Information on this site is designed to facilitate Tojolabal court translation for monolingual Tojolabal Maya speakers and marginal bi-lingual speakers of Tojolabal and (non-standard) Spanish who have been detained by U.S. law enforcement agencies.
U.S. law (Title 28/1827 "Court Interpreters Act," 1978) requires that non-English speaking individuals detained under suspicion of criminal activity be provided with bilingual translators in their native language. As immigration from Mexico increases, federal and state courts are increasingly faced with difficulties in finding court interpreters, especially when those detained are monolingual speakers of one of the many Mexican and Central American indigenous languages. Since there are no certification procedures in place for these languages, and very few speakers of these languages in the U.S. are in a position to be certified as court translators, court translation services are hard pressed to provide interpreters, even within the provisions of the legal code.
While some indigenous language speakers may have rudimentary abilities in Spanish, they can only poorly understand standard Spanish, and may be too intimidated to even attempt to reply. In such cases, it can be difficult to determine even what the individual's native language is called; for this very reason, one Tojolabal monolingual defendant was incarcerated for 11 months before the county court translation service located me.
Over the past two years, I have been contacted by legal services in several counties in Arizona and California to undertake translation for Tojolabal, a Mayan language spoken in Chiapas, Mexico. While I am not a fluent speaker, I do have long experience working with the community language, beginning in 1976; the structure and use of the Tojolabal language have been the research focus of my academic career. In addition to my knowledge of the language, I have the anthropological training and long-term and intensive fieldwork experience in the community that allows me to communicate with speakers of Tojolabal in a culturally appropriate fashion.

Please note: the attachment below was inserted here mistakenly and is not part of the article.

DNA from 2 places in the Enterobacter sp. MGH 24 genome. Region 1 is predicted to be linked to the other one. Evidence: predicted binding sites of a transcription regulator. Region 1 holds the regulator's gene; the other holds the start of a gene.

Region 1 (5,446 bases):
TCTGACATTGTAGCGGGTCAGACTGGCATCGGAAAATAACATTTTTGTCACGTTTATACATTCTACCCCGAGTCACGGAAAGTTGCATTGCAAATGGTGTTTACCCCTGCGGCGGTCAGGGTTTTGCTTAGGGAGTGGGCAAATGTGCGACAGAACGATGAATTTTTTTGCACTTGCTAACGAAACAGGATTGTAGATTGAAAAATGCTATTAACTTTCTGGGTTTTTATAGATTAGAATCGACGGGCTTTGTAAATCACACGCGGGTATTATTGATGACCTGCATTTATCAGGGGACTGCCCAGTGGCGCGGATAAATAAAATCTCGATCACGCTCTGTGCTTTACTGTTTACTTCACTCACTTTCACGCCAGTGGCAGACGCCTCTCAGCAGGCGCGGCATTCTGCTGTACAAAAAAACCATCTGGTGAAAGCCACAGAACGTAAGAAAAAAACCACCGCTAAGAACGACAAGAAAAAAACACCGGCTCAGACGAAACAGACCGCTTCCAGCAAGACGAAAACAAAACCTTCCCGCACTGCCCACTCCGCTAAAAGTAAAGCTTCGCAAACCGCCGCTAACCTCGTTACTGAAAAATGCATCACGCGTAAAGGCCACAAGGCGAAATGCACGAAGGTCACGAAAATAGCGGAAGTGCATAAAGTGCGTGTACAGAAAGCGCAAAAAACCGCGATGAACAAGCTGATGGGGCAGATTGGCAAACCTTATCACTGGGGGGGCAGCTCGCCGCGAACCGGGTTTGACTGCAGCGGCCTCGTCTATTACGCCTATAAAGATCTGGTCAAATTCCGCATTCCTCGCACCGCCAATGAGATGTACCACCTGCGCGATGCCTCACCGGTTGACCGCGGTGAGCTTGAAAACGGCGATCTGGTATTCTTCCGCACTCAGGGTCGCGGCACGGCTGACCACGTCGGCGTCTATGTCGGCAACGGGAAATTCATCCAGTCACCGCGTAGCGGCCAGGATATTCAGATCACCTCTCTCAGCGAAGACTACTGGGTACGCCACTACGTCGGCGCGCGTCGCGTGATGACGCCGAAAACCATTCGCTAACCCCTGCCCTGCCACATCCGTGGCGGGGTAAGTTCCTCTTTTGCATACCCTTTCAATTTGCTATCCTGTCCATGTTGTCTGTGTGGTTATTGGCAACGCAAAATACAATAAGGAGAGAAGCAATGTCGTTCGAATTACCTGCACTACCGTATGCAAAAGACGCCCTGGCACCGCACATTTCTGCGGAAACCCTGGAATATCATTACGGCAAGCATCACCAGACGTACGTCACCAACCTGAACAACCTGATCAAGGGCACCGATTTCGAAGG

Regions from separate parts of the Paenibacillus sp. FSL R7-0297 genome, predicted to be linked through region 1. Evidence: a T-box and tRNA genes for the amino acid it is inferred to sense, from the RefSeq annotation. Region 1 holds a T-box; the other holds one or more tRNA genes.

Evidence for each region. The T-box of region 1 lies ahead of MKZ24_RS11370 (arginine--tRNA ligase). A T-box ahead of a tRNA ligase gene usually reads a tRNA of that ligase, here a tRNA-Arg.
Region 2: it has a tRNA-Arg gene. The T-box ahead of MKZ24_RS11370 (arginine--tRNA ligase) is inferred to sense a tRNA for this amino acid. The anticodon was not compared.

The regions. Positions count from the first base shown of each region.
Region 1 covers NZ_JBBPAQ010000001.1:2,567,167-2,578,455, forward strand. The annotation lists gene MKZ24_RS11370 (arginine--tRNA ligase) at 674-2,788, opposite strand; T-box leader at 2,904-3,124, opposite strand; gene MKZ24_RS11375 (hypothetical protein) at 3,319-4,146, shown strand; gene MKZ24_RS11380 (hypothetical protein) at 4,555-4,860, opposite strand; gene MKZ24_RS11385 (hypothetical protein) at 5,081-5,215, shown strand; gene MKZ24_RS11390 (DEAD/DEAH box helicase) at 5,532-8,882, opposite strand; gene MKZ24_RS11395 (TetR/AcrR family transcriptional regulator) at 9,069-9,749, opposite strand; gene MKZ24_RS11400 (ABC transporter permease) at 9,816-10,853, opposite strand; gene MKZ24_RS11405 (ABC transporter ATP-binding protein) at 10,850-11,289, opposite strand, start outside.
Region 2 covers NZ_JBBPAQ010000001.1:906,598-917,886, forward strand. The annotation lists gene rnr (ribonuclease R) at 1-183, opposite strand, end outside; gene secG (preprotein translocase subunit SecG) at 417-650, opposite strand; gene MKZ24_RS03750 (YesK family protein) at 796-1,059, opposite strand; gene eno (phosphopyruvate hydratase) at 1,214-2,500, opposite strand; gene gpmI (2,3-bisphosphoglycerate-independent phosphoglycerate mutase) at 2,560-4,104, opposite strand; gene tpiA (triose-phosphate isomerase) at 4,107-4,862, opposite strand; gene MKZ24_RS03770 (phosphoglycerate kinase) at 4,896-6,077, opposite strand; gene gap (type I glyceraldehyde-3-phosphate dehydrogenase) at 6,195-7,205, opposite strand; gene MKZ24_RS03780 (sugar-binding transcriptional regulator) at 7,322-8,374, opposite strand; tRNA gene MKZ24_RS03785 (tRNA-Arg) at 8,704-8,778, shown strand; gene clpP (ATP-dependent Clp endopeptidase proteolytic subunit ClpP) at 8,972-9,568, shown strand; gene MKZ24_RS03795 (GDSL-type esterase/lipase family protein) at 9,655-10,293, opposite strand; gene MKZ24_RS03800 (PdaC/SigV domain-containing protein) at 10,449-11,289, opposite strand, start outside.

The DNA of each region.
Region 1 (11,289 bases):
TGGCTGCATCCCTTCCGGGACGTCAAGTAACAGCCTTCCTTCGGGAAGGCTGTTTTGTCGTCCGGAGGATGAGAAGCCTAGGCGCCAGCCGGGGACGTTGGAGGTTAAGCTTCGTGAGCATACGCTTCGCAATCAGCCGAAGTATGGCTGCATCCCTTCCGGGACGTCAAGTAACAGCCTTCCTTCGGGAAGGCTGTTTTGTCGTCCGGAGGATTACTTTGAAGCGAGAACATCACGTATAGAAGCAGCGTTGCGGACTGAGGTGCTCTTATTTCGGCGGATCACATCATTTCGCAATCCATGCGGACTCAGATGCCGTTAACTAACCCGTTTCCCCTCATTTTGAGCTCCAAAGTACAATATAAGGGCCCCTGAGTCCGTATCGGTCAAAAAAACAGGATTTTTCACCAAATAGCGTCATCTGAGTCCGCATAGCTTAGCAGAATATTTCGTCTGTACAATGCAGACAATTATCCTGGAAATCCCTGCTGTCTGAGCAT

Engaging in court interpretation for monolingual Tojolabal speakers involves more than literal translation; in fact it requires the explication of U.S. law and world view to individuals who have little or no understanding of even the Mexican legal system. In order to facilitate this kind of cross-cultural translation, I have recently worked with Tojolabal / Spanish bilinguals in Chiapas who have some education and some familiarity with the U.S. legal system - even if only from watching "La Ley y el Orden" ("Law and Order") on television. They have helped me to develop strategies for facilitating communication of crucial legal processes across world views.
To date, I have been engaged by several counties in Arizona and California as an "otherwise qualified interpreter ( Title 28/1827 (d) (1))," and have successfully served as an interpreter of Tojolabal to English (and Spanish) for several cases, ranging from securing confirmation of the supervision of a juvenile (over the telephone) to felony hearings (involving pre-hearing consultations with the defendant and in-court interpretation).